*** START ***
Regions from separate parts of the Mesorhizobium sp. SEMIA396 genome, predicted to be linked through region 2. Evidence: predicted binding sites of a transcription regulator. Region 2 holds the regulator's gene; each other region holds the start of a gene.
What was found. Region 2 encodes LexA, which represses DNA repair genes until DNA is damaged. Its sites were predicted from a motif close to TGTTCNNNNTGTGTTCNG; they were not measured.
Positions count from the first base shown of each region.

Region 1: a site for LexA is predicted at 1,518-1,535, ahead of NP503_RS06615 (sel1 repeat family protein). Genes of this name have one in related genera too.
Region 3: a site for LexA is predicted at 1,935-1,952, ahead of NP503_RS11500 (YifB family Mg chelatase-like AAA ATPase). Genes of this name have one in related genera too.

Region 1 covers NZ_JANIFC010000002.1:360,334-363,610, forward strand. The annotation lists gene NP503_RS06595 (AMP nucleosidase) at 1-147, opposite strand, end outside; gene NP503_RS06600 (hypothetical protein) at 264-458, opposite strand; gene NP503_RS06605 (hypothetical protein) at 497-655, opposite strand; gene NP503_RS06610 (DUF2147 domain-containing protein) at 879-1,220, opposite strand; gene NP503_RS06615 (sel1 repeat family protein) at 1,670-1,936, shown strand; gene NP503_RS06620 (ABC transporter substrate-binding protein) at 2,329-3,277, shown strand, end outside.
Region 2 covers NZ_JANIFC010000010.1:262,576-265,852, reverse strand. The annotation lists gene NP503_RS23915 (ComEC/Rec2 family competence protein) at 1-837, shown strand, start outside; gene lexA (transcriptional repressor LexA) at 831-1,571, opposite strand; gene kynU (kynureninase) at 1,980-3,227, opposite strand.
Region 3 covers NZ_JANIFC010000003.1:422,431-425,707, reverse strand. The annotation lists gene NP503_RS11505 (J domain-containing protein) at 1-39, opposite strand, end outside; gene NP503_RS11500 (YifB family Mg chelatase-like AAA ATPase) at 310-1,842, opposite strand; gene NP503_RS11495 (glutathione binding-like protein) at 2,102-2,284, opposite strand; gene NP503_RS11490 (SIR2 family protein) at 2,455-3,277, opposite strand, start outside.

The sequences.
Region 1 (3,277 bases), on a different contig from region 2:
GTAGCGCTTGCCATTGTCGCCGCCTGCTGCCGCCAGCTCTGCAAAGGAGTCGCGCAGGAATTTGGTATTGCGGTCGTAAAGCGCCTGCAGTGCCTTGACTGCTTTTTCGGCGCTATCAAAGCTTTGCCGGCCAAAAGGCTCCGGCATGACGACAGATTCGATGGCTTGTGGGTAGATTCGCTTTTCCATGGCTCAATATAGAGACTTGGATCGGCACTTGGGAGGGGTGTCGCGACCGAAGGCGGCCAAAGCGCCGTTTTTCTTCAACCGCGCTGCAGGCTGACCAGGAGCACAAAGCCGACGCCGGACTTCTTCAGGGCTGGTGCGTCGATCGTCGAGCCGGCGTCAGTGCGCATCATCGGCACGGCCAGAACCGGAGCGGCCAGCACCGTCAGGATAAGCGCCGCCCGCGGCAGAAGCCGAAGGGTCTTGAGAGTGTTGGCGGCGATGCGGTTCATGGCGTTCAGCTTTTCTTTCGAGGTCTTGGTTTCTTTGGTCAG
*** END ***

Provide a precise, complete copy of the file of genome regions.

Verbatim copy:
Regions from separate parts of the Mesorhizobium sp. SEMIA396 genome, predicted to be linked through region 2. Evidence: predicted binding sites of a transcription regulator. Region 2 holds the regulator's gene; each other region holds the start of a gene.
What was found. Region 2 encodes LexA, which represses DNA repair genes until DNA is damaged. Its sites were predicted from a motif close to TGTTCNNNNTGTGTTCNG; they were not measured.
Positions count from the first base shown of each region.

Region 1: a site for LexA is predicted at 1,518-1,535, ahead of NP503_RS06615 (sel1 repeat family protein). Genes of this name have one in related genera too.
Region 3: a site for LexA is predicted at 1,935-1,952, ahead of NP503_RS11500 (YifB family Mg chelatase-like AAA ATPase). Genes of this name have one in related genera too.

Region 1 covers NZ_JANIFC010000002.1:360,334-363,610, forward strand. The annotation lists gene NP503_RS06595 (AMP nucleosidase) at 1-147, opposite strand, end outside; gene NP503_RS06600 (hypothetical protein) at 264-458, opposite strand; gene NP503_RS06605 (hypothetical protein) at 497-655, opposite strand; gene NP503_RS06610 (DUF2147 domain-containing protein) at 879-1,220, opposite strand; gene NP503_RS06615 (sel1 repeat family protein) at 1,670-1,936, shown strand; gene NP503_RS06620 (ABC transporter substrate-binding protein) at 2,329-3,277, shown strand, end outside.
Region 2 covers NZ_JANIFC010000010.1:262,576-265,852, reverse strand. The annotation lists gene NP503_RS23915 (ComEC/Rec2 family competence protein) at 1-837, shown strand, start outside; gene lexA (transcriptional repressor LexA) at 831-1,571, opposite strand; gene kynU (kynureninase) at 1,980-3,227, opposite strand.
Region 3 covers NZ_JANIFC010000003.1:422,431-425,707, reverse strand. The annotation lists gene NP503_RS11505 (J domain-containing protein) at 1-39, opposite strand, end outside; gene NP503_RS11500 (YifB family Mg chelatase-like AAA ATPase) at 310-1,842, opposite strand; gene NP503_RS11495 (glutathione binding-like protein) at 2,102-2,284, opposite strand; gene NP503_RS11490 (SIR2 family protein) at 2,455-3,277, opposite strand, start outside.

The sequences.
Region 1 (3,277 bases), on a different contig from region 2:
GTAGCGCTTGCCATTGTCGCCGCCTGCTGCCGCCAGCTCTGCAAAGGAGTCGCGCAGGAATTTGGTATTGCGGTCGTAAAGCGCCTGCAGTGCCTTGACTGCTTTTTCGGCGCTATCAAAGCTTTGCCGGCCAAAAGGCTCCGGCATGACGACAGATTCGATGGCTTGTGGGTAGATTCGCTTTTCCATGGCTCAATATAGAGACTTGGATCGGCACTTGGGAGGGGTGTCGCGACCGAAGGCGGCCAAAGCGCCGTTTTTCTTCAACCGCGCTGCAGGCTGACCAGGAGCACAAAGCCGACGCCGGACTTCTTCAGGGCTGGTGCGTCGATCGTCGAGCCGGCGTCAGTGCGCATCATCGGCACGGCCAGAACCGGAGCGGCCAGCACCGTCAGGATAAGCGCCGCCCGCGGCAGAAGCCGAAGGGTCTTGAGAGTGTTGGCGGCGATGCGGTTCATGGCGTTCAGCTTTTCTTTCGAGGTCTTGGTTTCTTTGGTCAG